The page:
Kinesiophobia and why it is holding you back - Pain 2 Possibilities

Kinesiophobia and why it is holding you back

​Hard word to say but easy to understand, especially if you are living in chronic or persistent pain.

Kinesiophobia is defined as 'an excessive, irrational and debilitating fear to carry out a physical movement, due to a feeling of vulnerability to a painful injury or reinjury' (Kori S, Miller R, Todd DD. Kiniseophobia: a new review of chronic pain behaviour). Simply put, it is the fear of pain due to movement. It is the second most common cause of disability in the general population.

Here is where the conundrum lies for a person living in chronic pain. 

Physical inactivity is a potential factor for developing and maintaining chronic musculoskeletal pain, whereas physical activity has positive benefits in decreasing pain and disability in many musculoskeletal conditions​. However, for those living with chronic pain, the fear of movement is very real. This fear limits the amount of movement and exercise which then potentially leads to a more sedentary lifestyle.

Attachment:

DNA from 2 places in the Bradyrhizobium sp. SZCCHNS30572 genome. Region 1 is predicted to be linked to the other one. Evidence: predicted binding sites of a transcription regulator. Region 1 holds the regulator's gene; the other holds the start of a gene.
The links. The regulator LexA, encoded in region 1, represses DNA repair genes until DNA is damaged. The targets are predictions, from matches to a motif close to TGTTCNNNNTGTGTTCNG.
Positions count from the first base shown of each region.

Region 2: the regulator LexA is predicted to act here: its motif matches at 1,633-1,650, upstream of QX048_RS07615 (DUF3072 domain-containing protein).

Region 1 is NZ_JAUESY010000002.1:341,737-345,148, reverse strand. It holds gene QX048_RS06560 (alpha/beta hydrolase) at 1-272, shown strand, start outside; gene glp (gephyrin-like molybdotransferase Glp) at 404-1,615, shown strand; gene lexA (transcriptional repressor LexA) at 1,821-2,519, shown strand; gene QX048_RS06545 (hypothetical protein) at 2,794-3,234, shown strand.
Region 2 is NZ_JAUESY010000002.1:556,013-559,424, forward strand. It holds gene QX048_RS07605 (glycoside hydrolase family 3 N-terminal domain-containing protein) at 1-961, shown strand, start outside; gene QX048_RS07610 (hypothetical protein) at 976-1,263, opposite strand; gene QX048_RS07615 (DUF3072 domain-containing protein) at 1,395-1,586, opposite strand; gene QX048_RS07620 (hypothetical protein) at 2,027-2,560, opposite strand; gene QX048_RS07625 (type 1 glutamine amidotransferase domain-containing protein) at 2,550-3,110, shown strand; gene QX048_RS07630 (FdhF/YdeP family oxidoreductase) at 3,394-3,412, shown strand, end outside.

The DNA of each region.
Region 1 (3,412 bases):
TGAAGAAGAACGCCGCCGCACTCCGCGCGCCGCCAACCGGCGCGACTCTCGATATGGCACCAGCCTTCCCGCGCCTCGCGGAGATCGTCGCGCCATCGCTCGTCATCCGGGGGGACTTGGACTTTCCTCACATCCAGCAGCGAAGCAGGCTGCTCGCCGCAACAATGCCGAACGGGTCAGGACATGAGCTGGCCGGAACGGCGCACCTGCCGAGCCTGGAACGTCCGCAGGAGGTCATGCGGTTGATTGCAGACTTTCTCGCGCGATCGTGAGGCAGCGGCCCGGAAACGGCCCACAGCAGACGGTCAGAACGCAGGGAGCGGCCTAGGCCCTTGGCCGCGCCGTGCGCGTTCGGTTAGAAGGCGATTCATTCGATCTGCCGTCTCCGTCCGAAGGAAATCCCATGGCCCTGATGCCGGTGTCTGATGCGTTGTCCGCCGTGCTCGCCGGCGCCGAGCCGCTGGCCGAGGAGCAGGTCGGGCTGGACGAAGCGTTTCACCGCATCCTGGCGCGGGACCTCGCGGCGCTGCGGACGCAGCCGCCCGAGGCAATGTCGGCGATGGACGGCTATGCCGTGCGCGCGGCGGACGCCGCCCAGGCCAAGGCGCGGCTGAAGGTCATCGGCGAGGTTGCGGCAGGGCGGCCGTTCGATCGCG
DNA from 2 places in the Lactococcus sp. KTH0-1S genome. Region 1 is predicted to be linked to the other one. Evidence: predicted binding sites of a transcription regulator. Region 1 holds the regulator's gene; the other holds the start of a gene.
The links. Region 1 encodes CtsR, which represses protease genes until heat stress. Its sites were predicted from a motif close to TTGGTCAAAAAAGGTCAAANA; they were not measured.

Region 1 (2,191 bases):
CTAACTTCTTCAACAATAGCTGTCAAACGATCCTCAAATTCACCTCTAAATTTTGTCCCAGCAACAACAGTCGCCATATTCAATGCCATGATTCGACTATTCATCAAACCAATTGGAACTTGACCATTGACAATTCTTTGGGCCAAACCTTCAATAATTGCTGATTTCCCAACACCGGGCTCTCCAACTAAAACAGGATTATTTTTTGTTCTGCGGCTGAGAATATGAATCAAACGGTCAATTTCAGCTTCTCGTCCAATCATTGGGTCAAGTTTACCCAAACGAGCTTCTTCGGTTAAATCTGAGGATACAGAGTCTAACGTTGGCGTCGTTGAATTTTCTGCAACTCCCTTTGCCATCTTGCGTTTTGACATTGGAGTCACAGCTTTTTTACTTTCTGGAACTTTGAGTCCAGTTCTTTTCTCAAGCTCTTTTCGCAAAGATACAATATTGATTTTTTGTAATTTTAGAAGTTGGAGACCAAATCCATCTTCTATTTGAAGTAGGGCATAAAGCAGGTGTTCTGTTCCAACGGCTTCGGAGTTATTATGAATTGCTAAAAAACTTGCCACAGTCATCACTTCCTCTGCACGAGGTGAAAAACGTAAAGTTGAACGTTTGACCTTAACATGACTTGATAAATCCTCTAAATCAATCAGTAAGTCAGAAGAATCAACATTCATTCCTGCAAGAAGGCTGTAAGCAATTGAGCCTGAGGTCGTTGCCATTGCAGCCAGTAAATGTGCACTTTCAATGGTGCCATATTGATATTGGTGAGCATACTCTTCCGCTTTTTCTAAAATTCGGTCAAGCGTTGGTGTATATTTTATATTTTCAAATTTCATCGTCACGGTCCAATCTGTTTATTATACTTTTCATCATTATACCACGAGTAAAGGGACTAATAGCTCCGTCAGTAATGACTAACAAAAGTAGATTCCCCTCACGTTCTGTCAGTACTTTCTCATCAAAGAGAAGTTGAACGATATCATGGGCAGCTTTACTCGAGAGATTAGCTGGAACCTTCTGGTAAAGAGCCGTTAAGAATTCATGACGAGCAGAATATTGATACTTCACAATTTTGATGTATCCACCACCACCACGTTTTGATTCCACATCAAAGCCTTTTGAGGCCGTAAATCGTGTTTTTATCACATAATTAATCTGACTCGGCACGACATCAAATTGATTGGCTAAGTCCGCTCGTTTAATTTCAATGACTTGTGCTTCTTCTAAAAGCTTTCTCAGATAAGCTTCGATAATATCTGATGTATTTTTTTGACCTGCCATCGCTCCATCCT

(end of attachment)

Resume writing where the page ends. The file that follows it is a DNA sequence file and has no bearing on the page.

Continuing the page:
It becomes a circle of fear and ambivolence which then increases the intensity of pain.

So when exercise is prescribed as a part of your healing regime, kinesiophobia rears it's ugly head ​thereby limiting the benefits of rehabilitative exercises.

So what is one to do?

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  • Work closely with your care provider or manual therapist (chiropractor, osteopath, exercise specialist) to work through an exercise regime specifically that suits your unique needs. Spend time to really get to know these movements because if done well, they will help to make you stronger.
  • ​Practice those small but meaningful moves weekly to master them.
  • Start from where you are. Understand that if you are living in pain, you will not be able to start from where you left off or even where you may have been in the past.
  • ​Be sure to breathe through your exercises as this will help to calm your brain and central nervous system thereby lessening the pain.
  • ​Listen to your body and work within your threshold. This means understanding where your pain lies, what movement that area of your body can tolerate safely and then work within that range.
  • Learn to master a calming, positive mindset to change your experience with pain. (Yes this one takes some practice but will add huge impact in reducing your fear of movement).
  • Be aware of what words are rattling around in your head when you are in pain. Is there any way you can turn those thoughts around into something more empowering? My guess is, yes you can!